AFL-CIO Opposes Steve Jobs’s Reelection To Disney Board

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Disney is an entertainment giant. But with assets valued at a total of just (!) $81 billion, Apple could probably snap it up with the money Tim Cook uses to wedge his office door open with. There are people who will swear up and down that an Apple/Disney buyout makes perfect sense — particularly given Steve Jobs’ history as a major Disney shareholder.Recently Francis McInerney, a consultant at North River Ventures, called the deal “frighteningly obvious” and said that “the logic is so great this could happen tomorrow.” Rumors of an Apple/Disney merger go back at least as far as 1999 when it was reported that Disney planned to acquire both Apple and Pixar in a $12 billion stock swap, with Steve Jobs being ordained CEO of the mega-company. Since then, this rumor has come back with surprising regularity — although it’s unknown exactly why Apple would be interested in running theme parks and making animated movies.

Disney is an entertainment giant. But with assets valued at a total of just (!) $81 billion, Apple could probably snap it up with the money Tim Cook uses to wedge his office door open with. There are people who will swear up and down that an Apple/Disney buyout makes perfect sense — particularly given Steve Jobs’ history as a major Disney shareholder.

Recently Francis McInerney, a consultant at North River Ventures, called the deal “frighteningly obvious” and said that “the logic is so great this could happen tomorrow.” Rumors of an Apple/Disney merger go back at least as far as 1999 when it was reported that Disney planned to acquire both Apple and Pixar in a $12 billion stock swap, with Steve Jobs being ordained CEO of the mega-company. Since then, this rumor has come back with surprising regularity — although it’s unknown exactly why Apple would be interested in running theme parks and making animated movies.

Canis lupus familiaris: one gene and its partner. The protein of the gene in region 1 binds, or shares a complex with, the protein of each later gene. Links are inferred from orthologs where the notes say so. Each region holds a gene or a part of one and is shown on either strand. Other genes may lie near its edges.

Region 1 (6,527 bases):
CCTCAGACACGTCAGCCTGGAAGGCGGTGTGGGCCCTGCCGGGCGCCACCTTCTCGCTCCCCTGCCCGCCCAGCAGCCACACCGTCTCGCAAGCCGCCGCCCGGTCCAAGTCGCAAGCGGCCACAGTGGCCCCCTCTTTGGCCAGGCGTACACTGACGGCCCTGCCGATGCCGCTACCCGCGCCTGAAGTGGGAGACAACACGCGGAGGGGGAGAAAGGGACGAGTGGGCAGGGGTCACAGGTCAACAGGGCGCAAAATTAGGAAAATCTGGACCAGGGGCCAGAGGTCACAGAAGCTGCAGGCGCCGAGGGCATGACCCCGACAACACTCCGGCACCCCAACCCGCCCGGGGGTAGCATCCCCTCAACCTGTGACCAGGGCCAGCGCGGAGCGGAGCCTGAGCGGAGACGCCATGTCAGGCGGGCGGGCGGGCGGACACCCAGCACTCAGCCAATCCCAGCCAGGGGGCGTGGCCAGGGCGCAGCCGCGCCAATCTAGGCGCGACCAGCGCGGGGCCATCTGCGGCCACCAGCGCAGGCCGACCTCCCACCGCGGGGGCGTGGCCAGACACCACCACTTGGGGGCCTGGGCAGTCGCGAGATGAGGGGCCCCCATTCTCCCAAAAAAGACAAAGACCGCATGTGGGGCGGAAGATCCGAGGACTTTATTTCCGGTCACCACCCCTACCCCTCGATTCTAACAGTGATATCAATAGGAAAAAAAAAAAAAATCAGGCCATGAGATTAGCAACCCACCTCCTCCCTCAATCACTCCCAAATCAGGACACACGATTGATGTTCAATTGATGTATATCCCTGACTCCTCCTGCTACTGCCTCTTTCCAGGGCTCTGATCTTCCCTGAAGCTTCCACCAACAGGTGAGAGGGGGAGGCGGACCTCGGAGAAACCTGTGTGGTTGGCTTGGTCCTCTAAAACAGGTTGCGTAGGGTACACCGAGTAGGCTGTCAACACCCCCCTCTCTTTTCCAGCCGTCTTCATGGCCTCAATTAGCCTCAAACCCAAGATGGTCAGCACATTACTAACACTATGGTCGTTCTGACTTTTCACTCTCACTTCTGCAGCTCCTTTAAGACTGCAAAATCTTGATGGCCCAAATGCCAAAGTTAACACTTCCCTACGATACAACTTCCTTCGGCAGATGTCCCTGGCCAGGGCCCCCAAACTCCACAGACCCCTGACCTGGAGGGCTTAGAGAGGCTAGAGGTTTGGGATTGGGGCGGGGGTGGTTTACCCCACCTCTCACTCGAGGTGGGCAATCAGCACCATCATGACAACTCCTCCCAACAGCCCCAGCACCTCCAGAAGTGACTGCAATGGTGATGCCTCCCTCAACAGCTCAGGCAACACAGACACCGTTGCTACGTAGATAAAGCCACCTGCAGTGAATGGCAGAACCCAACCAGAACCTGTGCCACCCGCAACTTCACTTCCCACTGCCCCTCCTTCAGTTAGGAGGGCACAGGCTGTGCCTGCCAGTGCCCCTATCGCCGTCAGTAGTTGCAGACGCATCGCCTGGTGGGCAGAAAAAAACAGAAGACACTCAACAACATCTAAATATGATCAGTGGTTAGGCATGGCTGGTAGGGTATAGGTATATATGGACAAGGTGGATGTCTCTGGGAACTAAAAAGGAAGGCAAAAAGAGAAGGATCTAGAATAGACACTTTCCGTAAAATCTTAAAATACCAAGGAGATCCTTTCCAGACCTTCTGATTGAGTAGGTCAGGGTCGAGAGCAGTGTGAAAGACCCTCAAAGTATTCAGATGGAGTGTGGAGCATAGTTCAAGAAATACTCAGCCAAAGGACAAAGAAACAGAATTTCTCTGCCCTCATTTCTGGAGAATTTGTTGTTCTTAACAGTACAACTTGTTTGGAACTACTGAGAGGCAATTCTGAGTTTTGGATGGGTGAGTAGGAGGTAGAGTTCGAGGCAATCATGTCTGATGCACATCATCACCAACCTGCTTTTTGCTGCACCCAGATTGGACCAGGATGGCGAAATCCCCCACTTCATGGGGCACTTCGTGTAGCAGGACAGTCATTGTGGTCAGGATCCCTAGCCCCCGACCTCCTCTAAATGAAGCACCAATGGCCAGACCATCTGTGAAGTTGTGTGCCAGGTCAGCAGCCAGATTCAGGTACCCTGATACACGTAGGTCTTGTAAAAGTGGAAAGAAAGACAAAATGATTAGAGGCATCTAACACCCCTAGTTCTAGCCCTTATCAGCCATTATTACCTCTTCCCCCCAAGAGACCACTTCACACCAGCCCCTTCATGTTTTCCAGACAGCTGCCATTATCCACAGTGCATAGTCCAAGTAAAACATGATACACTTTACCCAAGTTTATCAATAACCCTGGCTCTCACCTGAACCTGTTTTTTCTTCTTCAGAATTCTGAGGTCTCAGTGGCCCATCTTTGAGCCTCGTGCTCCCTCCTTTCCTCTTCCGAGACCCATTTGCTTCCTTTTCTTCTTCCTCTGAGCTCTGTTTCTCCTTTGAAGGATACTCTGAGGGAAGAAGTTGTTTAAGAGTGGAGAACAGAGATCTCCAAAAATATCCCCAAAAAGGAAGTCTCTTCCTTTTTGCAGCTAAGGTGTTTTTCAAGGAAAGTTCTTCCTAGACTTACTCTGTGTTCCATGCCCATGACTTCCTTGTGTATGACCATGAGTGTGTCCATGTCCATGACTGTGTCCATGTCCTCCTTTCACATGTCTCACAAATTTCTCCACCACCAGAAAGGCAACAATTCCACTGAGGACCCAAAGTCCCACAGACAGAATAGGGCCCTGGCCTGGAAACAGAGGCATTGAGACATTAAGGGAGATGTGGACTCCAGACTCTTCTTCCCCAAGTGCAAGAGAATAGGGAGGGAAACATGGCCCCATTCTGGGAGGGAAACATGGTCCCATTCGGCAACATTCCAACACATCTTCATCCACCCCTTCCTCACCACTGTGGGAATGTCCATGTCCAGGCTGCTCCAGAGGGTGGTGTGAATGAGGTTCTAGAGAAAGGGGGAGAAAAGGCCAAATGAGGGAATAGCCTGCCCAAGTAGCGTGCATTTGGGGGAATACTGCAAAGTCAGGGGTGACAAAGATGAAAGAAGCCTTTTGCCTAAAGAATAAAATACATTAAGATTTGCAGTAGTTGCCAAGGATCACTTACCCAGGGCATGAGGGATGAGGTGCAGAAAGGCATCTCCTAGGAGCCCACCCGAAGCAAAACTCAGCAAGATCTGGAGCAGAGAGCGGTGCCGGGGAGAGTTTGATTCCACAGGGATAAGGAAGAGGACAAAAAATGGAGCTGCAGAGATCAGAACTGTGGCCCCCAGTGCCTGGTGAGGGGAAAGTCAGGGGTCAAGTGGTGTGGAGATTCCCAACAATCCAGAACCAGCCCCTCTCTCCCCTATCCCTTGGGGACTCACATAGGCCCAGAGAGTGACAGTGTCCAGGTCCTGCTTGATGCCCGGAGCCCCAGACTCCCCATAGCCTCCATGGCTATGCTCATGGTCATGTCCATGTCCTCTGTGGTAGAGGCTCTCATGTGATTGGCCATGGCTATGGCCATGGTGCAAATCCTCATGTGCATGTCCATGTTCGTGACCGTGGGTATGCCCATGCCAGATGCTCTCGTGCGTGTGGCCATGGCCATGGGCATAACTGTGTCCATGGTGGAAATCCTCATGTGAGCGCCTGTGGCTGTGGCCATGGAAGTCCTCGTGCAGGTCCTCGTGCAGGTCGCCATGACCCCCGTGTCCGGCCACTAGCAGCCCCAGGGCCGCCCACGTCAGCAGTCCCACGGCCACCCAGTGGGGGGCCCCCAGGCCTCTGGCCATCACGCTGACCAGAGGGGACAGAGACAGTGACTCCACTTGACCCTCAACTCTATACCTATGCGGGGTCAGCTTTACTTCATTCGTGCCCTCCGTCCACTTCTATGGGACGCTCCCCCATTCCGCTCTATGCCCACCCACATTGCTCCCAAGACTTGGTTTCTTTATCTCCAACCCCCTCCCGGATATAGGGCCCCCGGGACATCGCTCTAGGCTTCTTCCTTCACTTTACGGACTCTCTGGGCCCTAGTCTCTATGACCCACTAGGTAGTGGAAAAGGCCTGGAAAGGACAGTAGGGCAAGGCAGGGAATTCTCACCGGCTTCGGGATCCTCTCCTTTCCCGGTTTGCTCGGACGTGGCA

The AFL-CIO is opposing Steve Jobs’ reelection to Disney’s board of directors.

The AFL-CIO, which holds about 3.8 million Disney shares, says Jobs’ poor health, plus his job as CEO of Apple, make him a bad choice for Disney’s board. Jobs is likely to be reelected at Disney’s annual meeting on Wednesday.

Jobs is the largest individual sharholder with 7% of Disney’s stock, awarded after the 2006 purchase of Pixar.

The union isn’t the only group opposing Jobs. It is joined by an institutional investment group that is also questioning Jobs’s reelection to the Disney board because of his health.

Institutional Shareholder Services notes that Jobs has attended less than 75% of board meetings in the last three years, and wonders if Jobs should be reelected.

“Jobs’ poor attendance in three of the past four years, and recent leave of absence from his primary employer, raises questions about his ability to fulfill his responsibilities as a director of the company,” ISS wrote in a note to shareholders.

ISS stopped short of rejecting Jobs but said shareholders deserve greater disclosure about his ability to function as a director.

Los Angeles Times: Advisory firm questions Steve Jobs’ reelection to Disney board